Facilitated by Brooke Garcia
The mission of the Metal Museum is to preserve, promote, and advance the art and craft of fine metalwork, and one of the many ways we fulfill this mission is through our Metals Studio, which includes the Blacksmith’s Shop (or Smithy), the Foundry, and the Repairs and Restoration Lab. The Museum’s staff of trained metalsmiths regularly leads demonstrations and classes for the public in addition to working on commissions and repairs. This interview with the Metals Studio staff explores their backgrounds, how they identify as people who create, and their individual opinions on art and craft.
What are your backgrounds in metalsmithing?
James Vanderpool, Foundry Operations Manager: I did painting, drawing, and ceramics all through high school in Lexington, Kentucky. I remember one time the University of Kentucky (UK) brought a mobile foundry to my school. That experience stuck with me when I went to college at UK. I was originally an architecture major, but my advisor told me to take a class I actually wanted to take, so I found my way to the art building and got lost. I got my BFA from UK and went to Georgia State University for my MFA to work with George Beasley. That program taught me a lot about foundry work and furnace operation. Outside of schools, the foundry community itself has taught me a lot; we’re very open about our processes, especially because it takes a lot of people to make our work. We build bulky, heavy things, and a lot of times you need a buddy to help!
Jim Masterson, Lead Designer & Shop Foreman: I was an engineering student and took a blacksmithing class in 1985 to fulfill an art requirement. I got my BFA in Metals with a minor in Blacksmithing and Sculpture at SIU Edwardsville. I went on to get my MFA in Metals at Miami University in Ohio.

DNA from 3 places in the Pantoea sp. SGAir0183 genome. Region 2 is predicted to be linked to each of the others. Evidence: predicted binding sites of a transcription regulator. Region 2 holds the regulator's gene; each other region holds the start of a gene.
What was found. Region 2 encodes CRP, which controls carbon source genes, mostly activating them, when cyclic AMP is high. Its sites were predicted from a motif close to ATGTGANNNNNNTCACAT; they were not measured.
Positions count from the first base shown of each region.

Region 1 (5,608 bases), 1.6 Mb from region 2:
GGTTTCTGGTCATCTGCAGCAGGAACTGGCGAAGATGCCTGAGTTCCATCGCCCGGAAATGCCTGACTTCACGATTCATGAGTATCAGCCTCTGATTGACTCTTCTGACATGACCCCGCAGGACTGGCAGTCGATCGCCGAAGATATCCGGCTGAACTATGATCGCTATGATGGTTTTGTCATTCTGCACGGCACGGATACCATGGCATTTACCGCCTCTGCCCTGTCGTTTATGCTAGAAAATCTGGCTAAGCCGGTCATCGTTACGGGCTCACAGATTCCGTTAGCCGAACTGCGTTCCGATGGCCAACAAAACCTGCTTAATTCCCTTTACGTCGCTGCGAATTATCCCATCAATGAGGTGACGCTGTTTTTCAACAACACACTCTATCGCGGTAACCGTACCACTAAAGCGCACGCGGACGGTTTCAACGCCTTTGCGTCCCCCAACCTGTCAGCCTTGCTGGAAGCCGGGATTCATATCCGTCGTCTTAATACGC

Katelyn Butler, Repair & Restoration Specialist: For me, it was completely by accident. I took a class and fell in love with it. I think I was looking for an easy class, and I said, “Oh jewelry-making, that’s cute!” For my undergrad, I ended up working with Sarah Perkins at Missouri State University, and I did a year of graduate study at SIU Edwardsville. I also did a 2-month residency in Taiwan, which was a great way to learn a different style of work.
Kevin Burge, Preparator (former Repair & Restoration Specialist): I was a computer information systems major in undergrad at Missouri State, and then I switched to computer animation after taking a drawing class, where the professor got angry at me because I wasn’t an art major. And I thought, “Well, maybe I can do both.” I took my first metals class as a gen-ed requirement for the art major because I was always into cars. I enjoyed the class much more than my major at the time, so I switched to metals.
How did you come to work at the Metal Museum?
Vanderpool: I would have been daunted to apply for this job. I’d never even been to the Metal Museum before. But one day, within five minutes, I got three emails with the job posting from three separate people in three different states. That was way too weird to not look into the Museum and the position. The job was about teaching, doing commission work, and working for a nonprofit, and I had experience in all those areas.